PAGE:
“When we think about heritage sites, particularly with a difficult heritage, they disappear and have to be reclaimed,” Clark added. “That whole life cycle is an important part of the story.”

It will take some work to recapture the full character of the building, part of which was lopped off so it could fit on the back of a flatbed truck when the camp was scraped to its foundations. The original rolled-asphalt roofing was replaced with metal and now will have to be refitted. But the wood-beamed structure still has some of its original windows and siding bears the stenciled “11F,” denoting its block location on Amache’s grid.

“Just the discovery and seeing that stenciling still there — it’s so powerful,” said Jennifer Orrigo Charles, the executive director of Colorado Preservation Inc. “It was sitting in town this whole time, and now we’re able to bring it home.”

Her organization has been working with partners on grants to restore the site since 2001. Once it has been secured on its foundation, workers will use original construction documents to help them re-create the section that’s missing and restore the interior.

“This is part of a larger plan to interpret the site, showing people how the internees lived,” Charles said. “Part of the grant includes bringing back the historic searchlight and the guard tower, and creating fencing around the water and guard towers. There are already interpretive signs and an audio tour. The cemetery is still out there. We’re taking this landscape that was pretty desolate and starting to bring those important features back.”

Originally, a displaced Amache bathroom/laundry unit was supposed to be returned from the town of Stonington, in far-southeast Colorado. But when plans hit a snag, it was decided to move ahead with the rec hall in order to avoid losing out on grant money, Hopper said. The rec hall building was donated by the city to the restoration effort, but Hopper’s students have promised to use their funds to replace it with either a storage building or a gazebo, as the city chooses.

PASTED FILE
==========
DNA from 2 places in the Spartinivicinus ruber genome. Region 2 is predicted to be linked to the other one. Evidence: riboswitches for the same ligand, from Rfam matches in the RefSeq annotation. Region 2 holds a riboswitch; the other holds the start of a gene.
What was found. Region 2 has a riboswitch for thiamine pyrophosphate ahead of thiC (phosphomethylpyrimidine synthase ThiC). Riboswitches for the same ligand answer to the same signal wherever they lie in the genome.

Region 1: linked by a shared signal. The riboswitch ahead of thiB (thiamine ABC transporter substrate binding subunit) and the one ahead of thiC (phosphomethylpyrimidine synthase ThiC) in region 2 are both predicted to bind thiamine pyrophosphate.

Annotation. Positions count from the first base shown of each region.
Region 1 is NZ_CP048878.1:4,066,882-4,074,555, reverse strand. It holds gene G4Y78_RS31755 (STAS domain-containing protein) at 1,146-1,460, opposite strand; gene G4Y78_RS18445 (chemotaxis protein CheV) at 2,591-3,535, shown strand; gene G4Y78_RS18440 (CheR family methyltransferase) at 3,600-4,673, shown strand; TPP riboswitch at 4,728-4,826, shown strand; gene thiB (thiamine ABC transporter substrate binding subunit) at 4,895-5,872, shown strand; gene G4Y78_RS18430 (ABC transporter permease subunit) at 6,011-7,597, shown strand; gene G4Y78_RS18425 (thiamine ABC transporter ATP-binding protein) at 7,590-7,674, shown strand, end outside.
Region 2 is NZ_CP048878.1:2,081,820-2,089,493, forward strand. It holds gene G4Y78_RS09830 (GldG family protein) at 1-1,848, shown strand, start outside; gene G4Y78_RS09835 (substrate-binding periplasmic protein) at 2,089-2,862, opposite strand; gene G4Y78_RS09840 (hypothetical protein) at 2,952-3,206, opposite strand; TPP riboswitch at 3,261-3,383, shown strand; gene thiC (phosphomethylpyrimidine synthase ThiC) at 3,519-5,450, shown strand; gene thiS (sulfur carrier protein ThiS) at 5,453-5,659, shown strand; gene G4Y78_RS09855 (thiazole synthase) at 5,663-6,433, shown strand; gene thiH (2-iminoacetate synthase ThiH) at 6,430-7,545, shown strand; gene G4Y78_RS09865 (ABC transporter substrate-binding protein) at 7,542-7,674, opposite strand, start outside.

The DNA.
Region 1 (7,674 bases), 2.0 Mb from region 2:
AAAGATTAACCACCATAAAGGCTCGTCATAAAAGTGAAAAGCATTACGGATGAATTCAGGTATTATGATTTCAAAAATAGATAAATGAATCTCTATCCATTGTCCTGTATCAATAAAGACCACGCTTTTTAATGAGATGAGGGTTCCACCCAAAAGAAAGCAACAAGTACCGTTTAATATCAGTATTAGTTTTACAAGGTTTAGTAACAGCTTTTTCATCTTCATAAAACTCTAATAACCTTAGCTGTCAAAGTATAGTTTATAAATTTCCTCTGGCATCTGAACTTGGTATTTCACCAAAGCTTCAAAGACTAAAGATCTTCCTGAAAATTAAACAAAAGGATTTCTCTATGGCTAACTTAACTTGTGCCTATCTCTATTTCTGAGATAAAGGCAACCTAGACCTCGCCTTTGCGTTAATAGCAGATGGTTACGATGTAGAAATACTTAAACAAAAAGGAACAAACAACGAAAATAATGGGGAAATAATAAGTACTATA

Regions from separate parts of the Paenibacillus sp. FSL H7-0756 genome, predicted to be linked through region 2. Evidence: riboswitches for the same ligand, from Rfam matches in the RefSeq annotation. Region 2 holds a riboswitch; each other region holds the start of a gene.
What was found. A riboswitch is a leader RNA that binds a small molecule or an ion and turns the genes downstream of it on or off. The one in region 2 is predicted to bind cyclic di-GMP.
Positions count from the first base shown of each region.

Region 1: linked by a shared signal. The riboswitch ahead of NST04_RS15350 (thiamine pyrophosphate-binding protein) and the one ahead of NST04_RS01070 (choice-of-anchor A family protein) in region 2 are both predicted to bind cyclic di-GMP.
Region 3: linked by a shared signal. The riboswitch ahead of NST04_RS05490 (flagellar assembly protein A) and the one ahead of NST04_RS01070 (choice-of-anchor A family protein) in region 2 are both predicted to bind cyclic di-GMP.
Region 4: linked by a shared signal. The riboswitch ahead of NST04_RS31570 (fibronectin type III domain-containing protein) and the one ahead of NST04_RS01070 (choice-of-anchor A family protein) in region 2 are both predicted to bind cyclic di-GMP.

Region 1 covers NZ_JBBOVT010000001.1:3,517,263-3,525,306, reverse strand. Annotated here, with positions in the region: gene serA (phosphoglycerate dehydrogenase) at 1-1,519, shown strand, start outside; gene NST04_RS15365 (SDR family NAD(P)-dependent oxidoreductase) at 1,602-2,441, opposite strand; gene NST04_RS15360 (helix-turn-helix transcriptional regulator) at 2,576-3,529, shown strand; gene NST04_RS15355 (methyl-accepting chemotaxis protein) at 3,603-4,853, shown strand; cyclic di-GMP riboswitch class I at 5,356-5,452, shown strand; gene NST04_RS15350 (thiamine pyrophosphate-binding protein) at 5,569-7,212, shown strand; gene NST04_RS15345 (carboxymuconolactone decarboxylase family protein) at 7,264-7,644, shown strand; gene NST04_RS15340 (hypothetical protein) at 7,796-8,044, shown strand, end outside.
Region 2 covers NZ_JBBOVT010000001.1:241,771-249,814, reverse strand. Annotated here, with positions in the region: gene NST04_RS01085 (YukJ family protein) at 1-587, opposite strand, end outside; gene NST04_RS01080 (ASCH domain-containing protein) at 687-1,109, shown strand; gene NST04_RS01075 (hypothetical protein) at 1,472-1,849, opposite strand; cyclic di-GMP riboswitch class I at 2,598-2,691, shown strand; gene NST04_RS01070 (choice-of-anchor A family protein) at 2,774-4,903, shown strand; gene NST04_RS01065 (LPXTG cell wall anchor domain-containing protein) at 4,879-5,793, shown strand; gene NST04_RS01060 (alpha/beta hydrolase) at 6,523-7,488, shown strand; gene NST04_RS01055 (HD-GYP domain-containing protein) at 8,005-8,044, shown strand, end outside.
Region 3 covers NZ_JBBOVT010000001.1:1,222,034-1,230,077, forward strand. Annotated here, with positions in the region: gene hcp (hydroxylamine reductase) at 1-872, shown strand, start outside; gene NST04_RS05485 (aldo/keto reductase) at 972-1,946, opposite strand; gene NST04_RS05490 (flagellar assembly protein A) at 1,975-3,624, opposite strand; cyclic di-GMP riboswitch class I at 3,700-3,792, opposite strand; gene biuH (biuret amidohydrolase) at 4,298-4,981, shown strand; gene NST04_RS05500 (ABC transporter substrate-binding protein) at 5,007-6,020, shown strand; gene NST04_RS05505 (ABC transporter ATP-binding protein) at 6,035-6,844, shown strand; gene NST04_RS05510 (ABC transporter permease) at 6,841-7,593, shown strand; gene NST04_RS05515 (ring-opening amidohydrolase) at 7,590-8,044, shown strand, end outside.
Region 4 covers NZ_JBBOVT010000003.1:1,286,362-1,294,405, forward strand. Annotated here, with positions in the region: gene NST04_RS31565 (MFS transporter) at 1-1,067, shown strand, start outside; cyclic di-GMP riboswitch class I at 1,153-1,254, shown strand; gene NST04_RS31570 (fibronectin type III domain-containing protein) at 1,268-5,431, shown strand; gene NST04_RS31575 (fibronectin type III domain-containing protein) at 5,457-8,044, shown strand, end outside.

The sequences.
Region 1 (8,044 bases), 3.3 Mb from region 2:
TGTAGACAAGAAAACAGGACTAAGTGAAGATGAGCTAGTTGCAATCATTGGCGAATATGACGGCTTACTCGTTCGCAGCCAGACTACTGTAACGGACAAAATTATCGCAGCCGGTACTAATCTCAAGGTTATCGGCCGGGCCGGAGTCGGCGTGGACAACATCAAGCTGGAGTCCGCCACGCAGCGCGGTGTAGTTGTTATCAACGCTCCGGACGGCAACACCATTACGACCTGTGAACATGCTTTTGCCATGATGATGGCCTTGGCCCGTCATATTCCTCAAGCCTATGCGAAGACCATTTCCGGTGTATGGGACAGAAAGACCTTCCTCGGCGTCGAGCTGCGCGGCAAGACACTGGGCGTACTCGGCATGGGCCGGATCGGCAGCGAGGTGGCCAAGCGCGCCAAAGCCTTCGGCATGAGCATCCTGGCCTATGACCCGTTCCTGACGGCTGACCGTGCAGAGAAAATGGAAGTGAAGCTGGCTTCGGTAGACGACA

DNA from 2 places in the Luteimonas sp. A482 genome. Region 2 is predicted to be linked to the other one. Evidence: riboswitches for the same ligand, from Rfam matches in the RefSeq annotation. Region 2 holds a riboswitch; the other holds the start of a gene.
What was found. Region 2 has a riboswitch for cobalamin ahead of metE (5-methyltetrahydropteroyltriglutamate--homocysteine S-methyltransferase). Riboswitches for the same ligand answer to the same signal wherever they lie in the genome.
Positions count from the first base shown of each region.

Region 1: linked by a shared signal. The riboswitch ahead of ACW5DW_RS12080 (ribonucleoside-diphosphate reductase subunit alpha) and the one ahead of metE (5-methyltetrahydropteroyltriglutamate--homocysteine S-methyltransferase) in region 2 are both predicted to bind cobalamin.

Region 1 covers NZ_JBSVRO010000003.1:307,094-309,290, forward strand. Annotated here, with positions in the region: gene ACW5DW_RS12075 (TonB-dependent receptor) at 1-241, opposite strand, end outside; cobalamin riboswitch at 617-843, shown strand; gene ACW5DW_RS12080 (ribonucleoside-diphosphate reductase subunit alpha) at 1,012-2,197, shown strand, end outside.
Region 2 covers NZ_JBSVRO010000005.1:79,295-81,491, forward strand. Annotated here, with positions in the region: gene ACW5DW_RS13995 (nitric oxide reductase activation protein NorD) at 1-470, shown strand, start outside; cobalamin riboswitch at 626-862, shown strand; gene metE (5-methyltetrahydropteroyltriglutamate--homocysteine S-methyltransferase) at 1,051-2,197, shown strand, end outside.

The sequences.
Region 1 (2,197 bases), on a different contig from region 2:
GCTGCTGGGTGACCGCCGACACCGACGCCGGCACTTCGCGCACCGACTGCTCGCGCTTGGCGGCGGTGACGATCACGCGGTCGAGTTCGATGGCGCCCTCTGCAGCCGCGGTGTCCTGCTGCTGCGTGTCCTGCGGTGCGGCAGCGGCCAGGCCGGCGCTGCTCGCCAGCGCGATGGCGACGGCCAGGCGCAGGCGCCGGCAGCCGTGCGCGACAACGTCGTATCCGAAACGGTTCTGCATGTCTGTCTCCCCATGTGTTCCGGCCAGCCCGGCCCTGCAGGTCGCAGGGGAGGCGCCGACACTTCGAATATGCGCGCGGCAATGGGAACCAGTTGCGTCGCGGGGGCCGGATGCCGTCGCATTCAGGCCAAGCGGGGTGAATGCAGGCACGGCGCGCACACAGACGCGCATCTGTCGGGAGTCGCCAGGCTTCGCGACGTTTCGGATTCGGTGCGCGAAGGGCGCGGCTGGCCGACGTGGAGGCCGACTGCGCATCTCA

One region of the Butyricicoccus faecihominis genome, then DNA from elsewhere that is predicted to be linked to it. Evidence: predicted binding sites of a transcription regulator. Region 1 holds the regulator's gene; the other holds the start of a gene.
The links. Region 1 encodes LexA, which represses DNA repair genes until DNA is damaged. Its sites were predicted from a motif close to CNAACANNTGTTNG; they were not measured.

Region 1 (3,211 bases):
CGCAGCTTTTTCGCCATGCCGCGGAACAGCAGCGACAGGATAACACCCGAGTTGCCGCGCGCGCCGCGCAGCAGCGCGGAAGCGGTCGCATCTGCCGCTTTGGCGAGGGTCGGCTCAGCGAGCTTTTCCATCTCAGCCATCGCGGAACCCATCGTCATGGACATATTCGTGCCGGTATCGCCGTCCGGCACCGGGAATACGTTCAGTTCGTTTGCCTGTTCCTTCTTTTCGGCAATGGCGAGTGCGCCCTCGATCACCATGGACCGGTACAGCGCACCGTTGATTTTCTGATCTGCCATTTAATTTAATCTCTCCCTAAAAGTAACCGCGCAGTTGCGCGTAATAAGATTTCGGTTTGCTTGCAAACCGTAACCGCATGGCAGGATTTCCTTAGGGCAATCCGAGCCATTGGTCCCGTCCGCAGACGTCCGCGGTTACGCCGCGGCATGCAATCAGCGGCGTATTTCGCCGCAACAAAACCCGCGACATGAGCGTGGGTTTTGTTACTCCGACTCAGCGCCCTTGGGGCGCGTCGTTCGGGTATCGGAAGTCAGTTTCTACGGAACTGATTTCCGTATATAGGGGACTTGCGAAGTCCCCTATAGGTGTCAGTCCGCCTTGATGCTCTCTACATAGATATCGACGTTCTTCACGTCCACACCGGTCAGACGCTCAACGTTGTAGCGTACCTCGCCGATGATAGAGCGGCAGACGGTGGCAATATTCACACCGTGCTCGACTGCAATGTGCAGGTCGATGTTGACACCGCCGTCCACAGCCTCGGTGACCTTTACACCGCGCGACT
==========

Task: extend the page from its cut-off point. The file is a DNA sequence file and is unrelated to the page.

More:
The transported rec hall served many purposes while it marked time in Granada, like many other structures that found use in new locations after the camp was dismantled. Some have been rediscovered and brought back. The water tower, a guard tower and a barracks building add context to a story kept alive by the gradual reconstruction of the camp’s features.

Hopper remembers back in the 1990s — when he was a seventh-grade class sponsor upon his arrival in Granada — how students used the shelter of the former rec hall to build a cartoon-themed homecoming float. This school year, before Christmas, his students and three maintenance workers cleaned the structure out.

“You had 70 years’ worth of dirt and dust, and some really old stuff you can’t use anymore — stuff an antique dealer would’ve loved,” he says. “And the original window panes are still there. It still has ’11F’ stamped on it. It’s in bad shape, and going to need a lot of TLC for sure.”

In May, members of Colorado congressional delegation introduced the Amache Study Act, which would prompt the U.S. Department of the Interior to assess Amache’s historical significance and determine whether it should become part of the National Park System.

Such a designation would shift much of the workload now handled by Hopper’s current and former students.

“The more buildings and more historical structures we get, my students not only have to do presentations but also take care of the Amache camp itself,” Hopper said, noting that he had nine students this year and anticipates having only five or six next school year. “They’re spread far and few between, and the fewer we end up having, the more work they have to do.”

The return of the rec hall adds to a historical oasis that includes museums filled with artifacts from the internment era. And it definitely counts as one of the bigger additions.

“I was nervous watching this,” said Tonai, recalling the building’s several precarious turns and tight fits along the way. “That building’s in bad shape. But I’m just in awe of the movers, the way they were able to pinpoint its location like that.”

Associated Press

Associated Press